The feasibility of performing a randomised controlled trial for femoroacetabular impingement surgery.
Palmer AJ., Thomas GE., Pollard TC., Rombach I., Taylor A., Arden N., Beard DJ., Andrade AJ., Carr AJ., Glyn-Jones S.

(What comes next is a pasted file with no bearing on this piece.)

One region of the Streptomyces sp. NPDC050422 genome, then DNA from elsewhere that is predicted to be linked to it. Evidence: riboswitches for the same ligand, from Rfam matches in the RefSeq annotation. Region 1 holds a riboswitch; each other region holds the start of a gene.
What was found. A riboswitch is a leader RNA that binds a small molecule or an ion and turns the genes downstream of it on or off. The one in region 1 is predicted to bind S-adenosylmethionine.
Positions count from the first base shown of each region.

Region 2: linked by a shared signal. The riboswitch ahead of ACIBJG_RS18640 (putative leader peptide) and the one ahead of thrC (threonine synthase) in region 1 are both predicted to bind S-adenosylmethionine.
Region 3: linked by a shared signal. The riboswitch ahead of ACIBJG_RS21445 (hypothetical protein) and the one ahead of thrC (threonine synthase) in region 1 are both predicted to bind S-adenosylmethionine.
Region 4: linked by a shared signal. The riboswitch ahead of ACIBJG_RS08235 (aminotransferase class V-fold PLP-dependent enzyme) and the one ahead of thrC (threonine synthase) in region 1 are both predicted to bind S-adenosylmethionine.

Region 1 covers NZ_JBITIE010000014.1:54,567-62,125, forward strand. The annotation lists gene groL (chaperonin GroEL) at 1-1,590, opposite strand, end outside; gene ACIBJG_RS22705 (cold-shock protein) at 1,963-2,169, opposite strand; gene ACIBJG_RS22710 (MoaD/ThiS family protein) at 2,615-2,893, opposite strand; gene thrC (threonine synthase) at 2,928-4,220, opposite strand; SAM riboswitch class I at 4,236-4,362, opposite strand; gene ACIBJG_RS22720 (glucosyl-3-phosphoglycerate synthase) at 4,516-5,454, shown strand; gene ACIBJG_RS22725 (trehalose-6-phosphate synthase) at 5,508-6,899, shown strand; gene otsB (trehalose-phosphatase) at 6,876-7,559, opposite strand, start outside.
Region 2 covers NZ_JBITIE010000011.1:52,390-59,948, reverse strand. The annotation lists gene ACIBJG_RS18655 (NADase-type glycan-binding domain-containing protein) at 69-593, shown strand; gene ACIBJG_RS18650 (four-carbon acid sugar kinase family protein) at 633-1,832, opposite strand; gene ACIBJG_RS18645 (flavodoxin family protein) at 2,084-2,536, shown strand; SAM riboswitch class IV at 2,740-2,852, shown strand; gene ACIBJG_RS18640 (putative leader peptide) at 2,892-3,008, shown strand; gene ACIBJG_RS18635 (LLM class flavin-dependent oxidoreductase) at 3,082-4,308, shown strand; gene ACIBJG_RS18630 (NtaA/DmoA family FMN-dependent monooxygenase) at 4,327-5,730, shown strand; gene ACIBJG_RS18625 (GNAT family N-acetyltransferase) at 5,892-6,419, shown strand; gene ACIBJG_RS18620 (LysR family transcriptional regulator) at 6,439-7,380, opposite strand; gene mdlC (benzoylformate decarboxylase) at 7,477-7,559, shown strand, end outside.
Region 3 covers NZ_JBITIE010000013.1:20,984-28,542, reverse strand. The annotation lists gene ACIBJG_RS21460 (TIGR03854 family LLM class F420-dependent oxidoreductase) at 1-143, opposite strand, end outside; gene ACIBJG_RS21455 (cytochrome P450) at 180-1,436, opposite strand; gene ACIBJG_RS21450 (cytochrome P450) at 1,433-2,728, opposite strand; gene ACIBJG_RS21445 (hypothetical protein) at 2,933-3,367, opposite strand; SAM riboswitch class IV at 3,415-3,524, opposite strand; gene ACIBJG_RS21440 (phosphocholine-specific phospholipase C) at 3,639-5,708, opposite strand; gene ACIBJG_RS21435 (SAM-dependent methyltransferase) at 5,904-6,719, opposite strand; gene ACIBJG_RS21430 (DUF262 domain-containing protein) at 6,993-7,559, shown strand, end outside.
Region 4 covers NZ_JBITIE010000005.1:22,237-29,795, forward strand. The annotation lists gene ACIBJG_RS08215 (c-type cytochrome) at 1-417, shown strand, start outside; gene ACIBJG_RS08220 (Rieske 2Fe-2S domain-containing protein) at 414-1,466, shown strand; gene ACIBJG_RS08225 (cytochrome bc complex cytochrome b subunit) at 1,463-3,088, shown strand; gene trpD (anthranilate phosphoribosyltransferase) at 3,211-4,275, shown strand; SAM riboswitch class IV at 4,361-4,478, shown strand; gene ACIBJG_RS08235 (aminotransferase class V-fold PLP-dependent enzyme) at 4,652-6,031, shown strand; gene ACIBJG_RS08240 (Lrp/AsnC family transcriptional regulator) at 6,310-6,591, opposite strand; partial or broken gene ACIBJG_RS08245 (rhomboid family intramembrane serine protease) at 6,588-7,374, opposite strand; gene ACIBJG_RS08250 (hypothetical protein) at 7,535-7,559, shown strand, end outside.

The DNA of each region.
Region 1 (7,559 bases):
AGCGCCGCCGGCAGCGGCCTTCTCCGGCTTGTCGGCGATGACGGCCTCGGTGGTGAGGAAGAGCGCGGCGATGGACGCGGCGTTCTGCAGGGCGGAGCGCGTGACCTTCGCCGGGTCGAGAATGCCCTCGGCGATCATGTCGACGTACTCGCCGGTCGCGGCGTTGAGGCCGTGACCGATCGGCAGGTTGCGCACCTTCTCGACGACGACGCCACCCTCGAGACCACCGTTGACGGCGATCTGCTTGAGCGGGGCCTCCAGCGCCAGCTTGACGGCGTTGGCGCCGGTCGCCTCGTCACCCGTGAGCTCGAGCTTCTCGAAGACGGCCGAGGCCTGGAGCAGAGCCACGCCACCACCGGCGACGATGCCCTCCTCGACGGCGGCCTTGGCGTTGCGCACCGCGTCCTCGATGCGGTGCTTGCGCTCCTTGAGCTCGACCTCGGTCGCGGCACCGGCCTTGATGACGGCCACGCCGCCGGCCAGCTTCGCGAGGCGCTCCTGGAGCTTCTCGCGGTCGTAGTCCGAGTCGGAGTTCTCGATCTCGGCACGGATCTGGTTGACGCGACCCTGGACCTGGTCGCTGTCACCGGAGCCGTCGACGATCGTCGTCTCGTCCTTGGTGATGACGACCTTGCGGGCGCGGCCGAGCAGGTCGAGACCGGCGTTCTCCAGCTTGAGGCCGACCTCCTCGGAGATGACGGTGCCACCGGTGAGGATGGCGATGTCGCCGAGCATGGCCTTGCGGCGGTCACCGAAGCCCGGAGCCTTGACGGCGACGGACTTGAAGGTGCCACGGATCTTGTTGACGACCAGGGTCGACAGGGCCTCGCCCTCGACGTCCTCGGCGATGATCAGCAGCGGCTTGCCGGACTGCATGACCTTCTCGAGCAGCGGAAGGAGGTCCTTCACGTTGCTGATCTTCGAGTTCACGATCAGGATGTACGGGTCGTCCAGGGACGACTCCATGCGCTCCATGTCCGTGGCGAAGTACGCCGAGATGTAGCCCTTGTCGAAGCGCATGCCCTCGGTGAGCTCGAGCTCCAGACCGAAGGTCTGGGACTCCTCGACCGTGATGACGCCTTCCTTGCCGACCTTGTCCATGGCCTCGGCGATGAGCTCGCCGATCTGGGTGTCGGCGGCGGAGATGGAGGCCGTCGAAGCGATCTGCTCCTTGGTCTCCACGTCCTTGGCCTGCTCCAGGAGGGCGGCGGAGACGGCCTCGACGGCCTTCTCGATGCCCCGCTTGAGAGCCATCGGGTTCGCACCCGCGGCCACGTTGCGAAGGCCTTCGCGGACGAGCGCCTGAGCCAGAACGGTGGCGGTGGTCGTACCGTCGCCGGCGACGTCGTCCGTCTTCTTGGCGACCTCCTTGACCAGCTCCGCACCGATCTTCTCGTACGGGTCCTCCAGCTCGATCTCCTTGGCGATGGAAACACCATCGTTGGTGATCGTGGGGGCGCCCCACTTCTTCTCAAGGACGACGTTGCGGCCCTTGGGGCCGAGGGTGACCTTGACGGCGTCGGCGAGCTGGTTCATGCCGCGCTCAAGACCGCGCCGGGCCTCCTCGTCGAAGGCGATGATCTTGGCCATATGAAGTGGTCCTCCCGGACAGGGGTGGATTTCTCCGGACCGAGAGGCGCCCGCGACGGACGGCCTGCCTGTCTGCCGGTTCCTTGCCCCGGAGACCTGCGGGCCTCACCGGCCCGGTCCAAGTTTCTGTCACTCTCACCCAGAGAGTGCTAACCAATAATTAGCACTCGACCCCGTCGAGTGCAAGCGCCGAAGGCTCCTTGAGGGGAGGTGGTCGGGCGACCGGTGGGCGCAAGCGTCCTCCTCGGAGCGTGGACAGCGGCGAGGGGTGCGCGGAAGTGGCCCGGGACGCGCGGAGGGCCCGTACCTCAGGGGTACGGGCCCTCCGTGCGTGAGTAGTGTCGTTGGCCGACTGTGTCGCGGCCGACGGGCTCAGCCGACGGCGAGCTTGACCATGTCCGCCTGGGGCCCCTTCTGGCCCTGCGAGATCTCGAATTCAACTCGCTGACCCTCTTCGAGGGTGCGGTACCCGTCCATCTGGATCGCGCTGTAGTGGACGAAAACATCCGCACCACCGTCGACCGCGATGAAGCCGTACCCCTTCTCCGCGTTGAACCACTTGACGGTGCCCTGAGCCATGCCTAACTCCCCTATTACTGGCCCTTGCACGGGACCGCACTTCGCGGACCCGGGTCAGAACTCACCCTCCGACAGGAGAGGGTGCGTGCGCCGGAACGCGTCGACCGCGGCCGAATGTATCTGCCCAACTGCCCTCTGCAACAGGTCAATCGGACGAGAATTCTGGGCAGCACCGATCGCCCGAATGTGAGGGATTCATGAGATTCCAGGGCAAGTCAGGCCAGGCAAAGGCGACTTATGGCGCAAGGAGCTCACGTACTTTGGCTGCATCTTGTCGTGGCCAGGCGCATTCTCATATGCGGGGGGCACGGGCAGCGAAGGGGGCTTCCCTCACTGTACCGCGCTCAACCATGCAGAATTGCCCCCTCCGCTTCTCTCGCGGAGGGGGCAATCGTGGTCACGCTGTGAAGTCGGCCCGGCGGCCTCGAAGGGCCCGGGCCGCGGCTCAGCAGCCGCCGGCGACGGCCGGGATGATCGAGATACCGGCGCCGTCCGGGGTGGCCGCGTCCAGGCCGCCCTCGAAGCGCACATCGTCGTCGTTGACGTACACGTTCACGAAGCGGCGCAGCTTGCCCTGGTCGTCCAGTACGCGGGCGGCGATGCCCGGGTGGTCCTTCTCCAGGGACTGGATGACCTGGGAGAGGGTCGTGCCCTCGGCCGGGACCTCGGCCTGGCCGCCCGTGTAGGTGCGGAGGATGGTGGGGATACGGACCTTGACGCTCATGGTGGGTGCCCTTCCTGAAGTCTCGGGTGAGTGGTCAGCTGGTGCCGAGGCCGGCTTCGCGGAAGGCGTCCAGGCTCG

OBJECTIVES: The number of surgical procedures performed each year to treat femoroacetabular impingement (FAI) continues to rise. Although there is evidence that surgery can improve symptoms in the short-term, there is no evidence that it slows the development of osteoarthritis (OA). We performed a feasibility study to determine whether patient and surgeon opinion was permissive for a Randomised Controlled Trial (RCT) comparing operative with non-operative treatment for FAI. METHODS: Surgeon opinion was obtained using validated questionnaires at a Specialist Hip Meeting (n = 61, 30 of whom stated that they routinely performed FAI surgery) and patient opinion was obtained from clinical patients with a new diagnosis of FAI (n = 31). RESULTS: Clinical equipoise was demonstrated when surgeons were given clinical scenarios and asked whether they would manage a patient operatively or non-operatively. A total of 23 surgeons (77%) who routinely perform FAI surgery were willing to recruit patients into a RCT, and 28 patients (90%) were willing to participate. 75% of responding surgeons believed it was appropriate to randomise patients to non-operative treatment for ≥ 12 months. Conversely, only eight patients (26%) felt this was acceptable, although 29 (94%) were willing to continue non-operative treatment for six months. More patients were concerned about their risk of developing OA than their current symptoms, although most patients felt that the two were of equal importance. CONCLUSIONS: We conclude that a RCT comparing operative and non-operative management of FAI is feasible and should be considered a research priority. An important finding for orthopaedic surgical trials is that patients without life-threatening pathology appear willing to trial a treatment for six months without improvement in their symptoms.